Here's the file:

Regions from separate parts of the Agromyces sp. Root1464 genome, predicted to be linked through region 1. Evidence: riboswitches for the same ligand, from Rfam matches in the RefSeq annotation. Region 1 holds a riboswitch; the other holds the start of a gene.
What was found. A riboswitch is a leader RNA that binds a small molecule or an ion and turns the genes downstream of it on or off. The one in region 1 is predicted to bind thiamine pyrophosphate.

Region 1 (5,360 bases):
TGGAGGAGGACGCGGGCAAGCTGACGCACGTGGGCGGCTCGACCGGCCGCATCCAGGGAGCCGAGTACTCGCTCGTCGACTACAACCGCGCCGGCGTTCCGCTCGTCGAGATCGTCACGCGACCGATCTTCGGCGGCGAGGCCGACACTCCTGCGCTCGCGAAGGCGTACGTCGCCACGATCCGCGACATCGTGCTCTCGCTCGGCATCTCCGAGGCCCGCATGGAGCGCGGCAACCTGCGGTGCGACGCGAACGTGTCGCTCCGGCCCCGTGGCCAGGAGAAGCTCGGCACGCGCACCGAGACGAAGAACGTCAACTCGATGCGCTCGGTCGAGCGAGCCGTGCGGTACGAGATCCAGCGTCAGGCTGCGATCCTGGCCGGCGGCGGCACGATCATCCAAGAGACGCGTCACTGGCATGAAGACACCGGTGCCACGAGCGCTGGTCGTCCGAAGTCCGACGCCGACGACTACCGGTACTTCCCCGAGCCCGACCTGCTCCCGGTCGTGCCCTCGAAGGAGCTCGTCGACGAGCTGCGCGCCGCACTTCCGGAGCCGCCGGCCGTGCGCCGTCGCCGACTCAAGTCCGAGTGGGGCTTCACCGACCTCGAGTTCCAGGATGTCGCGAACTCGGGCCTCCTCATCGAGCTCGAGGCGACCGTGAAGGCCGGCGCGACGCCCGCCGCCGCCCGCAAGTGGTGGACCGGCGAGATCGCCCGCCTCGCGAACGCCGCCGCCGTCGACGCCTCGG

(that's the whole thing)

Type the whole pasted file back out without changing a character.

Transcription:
Regions from separate parts of the Agromyces sp. Root1464 genome, predicted to be linked through region 1. Evidence: riboswitches for the same ligand, from Rfam matches in the RefSeq annotation. Region 1 holds a riboswitch; the other holds the start of a gene.
What was found. A riboswitch is a leader RNA that binds a small molecule or an ion and turns the genes downstream of it on or off. The one in region 1 is predicted to bind thiamine pyrophosphate.

Region 1 (5,360 bases):
TGGAGGAGGACGCGGGCAAGCTGACGCACGTGGGCGGCTCGACCGGCCGCATCCAGGGAGCCGAGTACTCGCTCGTCGACTACAACCGCGCCGGCGTTCCGCTCGTCGAGATCGTCACGCGACCGATCTTCGGCGGCGAGGCCGACACTCCTGCGCTCGCGAAGGCGTACGTCGCCACGATCCGCGACATCGTGCTCTCGCTCGGCATCTCCGAGGCCCGCATGGAGCGCGGCAACCTGCGGTGCGACGCGAACGTGTCGCTCCGGCCCCGTGGCCAGGAGAAGCTCGGCACGCGCACCGAGACGAAGAACGTCAACTCGATGCGCTCGGTCGAGCGAGCCGTGCGGTACGAGATCCAGCGTCAGGCTGCGATCCTGGCCGGCGGCGGCACGATCATCCAAGAGACGCGTCACTGGCATGAAGACACCGGTGCCACGAGCGCTGGTCGTCCGAAGTCCGACGCCGACGACTACCGGTACTTCCCCGAGCCCGACCTGCTCCCGGTCGTGCCCTCGAAGGAGCTCGTCGACGAGCTGCGCGCCGCACTTCCGGAGCCGCCGGCCGTGCGCCGTCGCCGACTCAAGTCCGAGTGGGGCTTCACCGACCTCGAGTTCCAGGATGTCGCGAACTCGGGCCTCCTCATCGAGCTCGAGGCGACCGTGAAGGCCGGCGCGACGCCCGCCGCCGCCCGCAAGTGGTGGACCGGCGAGATCGCCCGCCTCGCGAACGCCGCCGCCGTCGACGCCTCGG